How to Reduce Your Debt
Debt is not in and of itself a bad thing; it is actually the grease that keeps the U.S. economy moving. However, debt has taken on a negative connotation during this economic recession with out-of-control consumer spending, people living beyond their means, and individuals borrowing more money than they can afford to pay back. These issues have all contributed to the current financial crisis. If you find that you have accumulated too much debt, there are various ways to tackle it. Here are a five suggestions to get you started.
Understand Your Expenses
You didn't get into debt overnight. First, there was the student loan payment. Then the new car. Then the house. Then the credit card debt, and pretty soon it all became overwhelming. The first step in reducing debt is to get a handle on it all.
Produce a list of all your expenditures: mortgage, cell phone bill, medical expenses/prescriptions, car loans, magazine subscriptions, etc. Then categorize them into fixed expenditures (i.e., mortgage and car loans); items that are necessary but not fixed (home phone bill, fuel, etc.); and items that are highly variable (clothes, dining out, etc.).
Create a Budget
After coming to a solid understanding of your expenditures, prepare your monthly budget. Include all of the expenditures you just calculated -- everything from that $2 cup of coffee that starts your day to the dry cleaning bill to your monthly car payment. Then make a list of all your debt obligations and the interest you're charged for each.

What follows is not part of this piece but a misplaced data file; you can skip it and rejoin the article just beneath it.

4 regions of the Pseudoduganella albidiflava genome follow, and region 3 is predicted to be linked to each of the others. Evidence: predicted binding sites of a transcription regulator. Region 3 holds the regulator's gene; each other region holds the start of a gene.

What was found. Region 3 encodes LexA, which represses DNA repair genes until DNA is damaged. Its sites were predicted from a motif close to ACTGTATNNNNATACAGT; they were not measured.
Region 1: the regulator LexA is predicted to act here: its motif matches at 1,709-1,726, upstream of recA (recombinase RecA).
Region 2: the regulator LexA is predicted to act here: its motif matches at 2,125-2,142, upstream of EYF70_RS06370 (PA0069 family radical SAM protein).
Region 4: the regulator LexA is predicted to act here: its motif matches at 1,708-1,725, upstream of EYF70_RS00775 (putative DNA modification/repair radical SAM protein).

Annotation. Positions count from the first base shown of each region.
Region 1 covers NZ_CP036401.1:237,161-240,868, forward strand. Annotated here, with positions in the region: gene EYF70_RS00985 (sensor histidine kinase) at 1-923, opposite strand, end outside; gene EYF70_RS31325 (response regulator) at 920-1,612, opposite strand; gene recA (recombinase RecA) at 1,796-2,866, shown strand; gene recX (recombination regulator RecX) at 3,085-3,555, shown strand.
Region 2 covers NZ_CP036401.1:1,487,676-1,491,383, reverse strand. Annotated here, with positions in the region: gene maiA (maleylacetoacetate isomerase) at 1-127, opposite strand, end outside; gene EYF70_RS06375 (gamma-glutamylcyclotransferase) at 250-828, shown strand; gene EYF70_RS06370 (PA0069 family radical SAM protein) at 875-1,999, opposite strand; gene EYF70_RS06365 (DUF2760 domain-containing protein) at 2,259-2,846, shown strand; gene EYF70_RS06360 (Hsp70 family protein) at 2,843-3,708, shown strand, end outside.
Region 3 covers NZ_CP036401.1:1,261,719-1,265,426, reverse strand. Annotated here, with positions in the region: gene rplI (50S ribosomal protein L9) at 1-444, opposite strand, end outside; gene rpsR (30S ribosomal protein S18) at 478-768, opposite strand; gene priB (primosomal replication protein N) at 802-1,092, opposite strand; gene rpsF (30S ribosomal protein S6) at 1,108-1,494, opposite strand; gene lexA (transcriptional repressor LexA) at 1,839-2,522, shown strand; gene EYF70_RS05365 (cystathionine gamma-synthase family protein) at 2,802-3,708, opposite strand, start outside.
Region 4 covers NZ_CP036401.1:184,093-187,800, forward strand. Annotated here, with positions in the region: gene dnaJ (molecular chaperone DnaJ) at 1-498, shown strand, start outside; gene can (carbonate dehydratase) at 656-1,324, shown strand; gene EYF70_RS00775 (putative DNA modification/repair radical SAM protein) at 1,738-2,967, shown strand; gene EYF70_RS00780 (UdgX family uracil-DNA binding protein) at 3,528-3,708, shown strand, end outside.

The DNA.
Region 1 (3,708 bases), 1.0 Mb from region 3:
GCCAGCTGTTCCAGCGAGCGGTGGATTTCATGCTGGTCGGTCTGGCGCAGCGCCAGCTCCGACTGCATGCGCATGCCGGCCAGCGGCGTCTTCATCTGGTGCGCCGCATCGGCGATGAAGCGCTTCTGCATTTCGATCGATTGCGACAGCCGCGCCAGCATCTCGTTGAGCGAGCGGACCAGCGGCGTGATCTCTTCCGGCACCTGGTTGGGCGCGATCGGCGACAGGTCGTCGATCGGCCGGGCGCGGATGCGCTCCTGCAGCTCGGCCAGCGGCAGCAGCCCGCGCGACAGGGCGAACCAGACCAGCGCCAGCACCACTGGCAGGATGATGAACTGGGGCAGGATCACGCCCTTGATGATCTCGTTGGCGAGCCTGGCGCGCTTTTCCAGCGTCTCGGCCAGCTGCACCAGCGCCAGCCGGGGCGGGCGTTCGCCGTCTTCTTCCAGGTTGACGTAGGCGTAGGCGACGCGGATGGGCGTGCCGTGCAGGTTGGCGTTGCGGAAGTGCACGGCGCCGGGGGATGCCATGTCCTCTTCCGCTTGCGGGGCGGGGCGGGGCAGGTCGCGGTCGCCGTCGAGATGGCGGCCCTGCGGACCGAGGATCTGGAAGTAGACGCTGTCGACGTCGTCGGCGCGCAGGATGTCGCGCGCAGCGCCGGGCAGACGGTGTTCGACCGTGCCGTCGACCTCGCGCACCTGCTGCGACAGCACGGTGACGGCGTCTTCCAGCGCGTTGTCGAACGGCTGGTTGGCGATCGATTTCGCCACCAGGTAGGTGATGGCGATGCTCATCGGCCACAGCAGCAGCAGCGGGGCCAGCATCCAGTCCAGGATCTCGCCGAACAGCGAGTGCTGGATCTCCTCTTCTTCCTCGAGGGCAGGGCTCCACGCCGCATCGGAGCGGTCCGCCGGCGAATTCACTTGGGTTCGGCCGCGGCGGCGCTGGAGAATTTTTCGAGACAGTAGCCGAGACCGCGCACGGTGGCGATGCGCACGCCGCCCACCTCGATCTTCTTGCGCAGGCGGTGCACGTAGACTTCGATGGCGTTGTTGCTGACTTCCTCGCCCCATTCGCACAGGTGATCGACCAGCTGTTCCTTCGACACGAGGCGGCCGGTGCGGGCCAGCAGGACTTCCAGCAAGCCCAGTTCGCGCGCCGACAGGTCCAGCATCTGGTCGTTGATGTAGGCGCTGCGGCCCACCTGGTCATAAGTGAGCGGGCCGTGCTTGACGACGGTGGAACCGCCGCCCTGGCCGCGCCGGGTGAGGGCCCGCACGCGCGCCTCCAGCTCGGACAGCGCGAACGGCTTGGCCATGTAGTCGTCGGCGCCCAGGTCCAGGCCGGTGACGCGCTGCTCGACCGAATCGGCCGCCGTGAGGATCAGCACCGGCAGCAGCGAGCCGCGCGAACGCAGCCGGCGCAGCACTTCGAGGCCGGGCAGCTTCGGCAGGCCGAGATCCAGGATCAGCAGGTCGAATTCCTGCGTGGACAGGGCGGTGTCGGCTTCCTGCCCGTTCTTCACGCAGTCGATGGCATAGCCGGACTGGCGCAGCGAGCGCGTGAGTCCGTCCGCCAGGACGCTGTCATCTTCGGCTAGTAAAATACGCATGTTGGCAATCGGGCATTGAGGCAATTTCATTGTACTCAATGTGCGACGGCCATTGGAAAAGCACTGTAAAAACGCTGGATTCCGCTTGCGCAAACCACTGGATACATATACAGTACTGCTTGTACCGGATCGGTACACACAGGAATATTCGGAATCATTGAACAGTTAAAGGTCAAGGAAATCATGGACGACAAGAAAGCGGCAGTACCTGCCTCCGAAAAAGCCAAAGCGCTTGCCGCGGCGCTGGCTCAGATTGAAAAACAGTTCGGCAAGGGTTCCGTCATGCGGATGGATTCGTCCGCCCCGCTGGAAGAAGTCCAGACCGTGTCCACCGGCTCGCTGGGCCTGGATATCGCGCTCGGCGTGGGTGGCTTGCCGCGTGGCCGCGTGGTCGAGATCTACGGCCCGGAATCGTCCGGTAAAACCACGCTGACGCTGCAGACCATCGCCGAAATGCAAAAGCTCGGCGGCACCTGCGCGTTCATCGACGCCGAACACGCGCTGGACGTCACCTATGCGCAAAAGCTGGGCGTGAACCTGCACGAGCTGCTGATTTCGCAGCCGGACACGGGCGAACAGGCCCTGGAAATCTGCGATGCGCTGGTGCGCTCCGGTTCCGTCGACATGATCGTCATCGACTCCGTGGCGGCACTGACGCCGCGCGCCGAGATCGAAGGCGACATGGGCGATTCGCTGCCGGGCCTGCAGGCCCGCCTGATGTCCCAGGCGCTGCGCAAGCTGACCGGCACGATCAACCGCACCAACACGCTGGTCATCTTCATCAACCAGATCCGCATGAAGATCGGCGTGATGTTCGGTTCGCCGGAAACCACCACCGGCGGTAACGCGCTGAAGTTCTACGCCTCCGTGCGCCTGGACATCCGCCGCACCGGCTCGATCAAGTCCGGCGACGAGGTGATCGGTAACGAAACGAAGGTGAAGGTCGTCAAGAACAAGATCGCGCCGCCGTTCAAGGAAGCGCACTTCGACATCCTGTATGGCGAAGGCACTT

Create a line item in your monthly budget for debt payoff. This number needs to be above the minimum payments on your credit card statements. Once you determine the maximum amount you can pay off each month, pay down the debt with the highest interest rate first (which usually means your credit card balances). Once the debt with the highest rate is paid off, put your money toward paying the debt with the next-highest rate, and so on.
If you have debt besides your home, don't be overly ambitious in paying off your mortgage. Mortgages tend to have lower interest rates than other debt, and you can deduct the interest you pay on the first $1 million of a primary-home mortgage loan.
Lower Your Expenses
After you've created your budget, think about how you can dedicate more money to paying off your debt. Cut down on the extra items in your variable spending category, and put the extra money toward your debt payments.
For many people, reining in discretionary spending for a few months goes a long way toward tackling debt. But if that's not enough, move toward reducing your fixed expenses: think about lowering your household bills, refinancing your mortgage to get a lower interest rate, or asking the credit card company to lower your interest rate.
Increase Your Income
Consider whether there's any way to boost your take-home pay. Even though the job market is still struggling, it can't hurt to ask for that well-deserved raise or to post for an open position within (or outside of) your company. If you get a big tax refund every year, that means you're having too much withheld from your paycheck. If that's the case, you can reduce your withholding by changing your W-4 at work.
What Not to Do
It may be convenient to borrow against your home equity or your 401(k) to pay off debt, but that can be dangerous. It puts your home at risk and means that you may fall short of your retirement goals. Even if you can't manage your monthly debt payments, lenders are often willing to work with you to create a repayment plan that you can manage (without putting your home or your retirement at risk).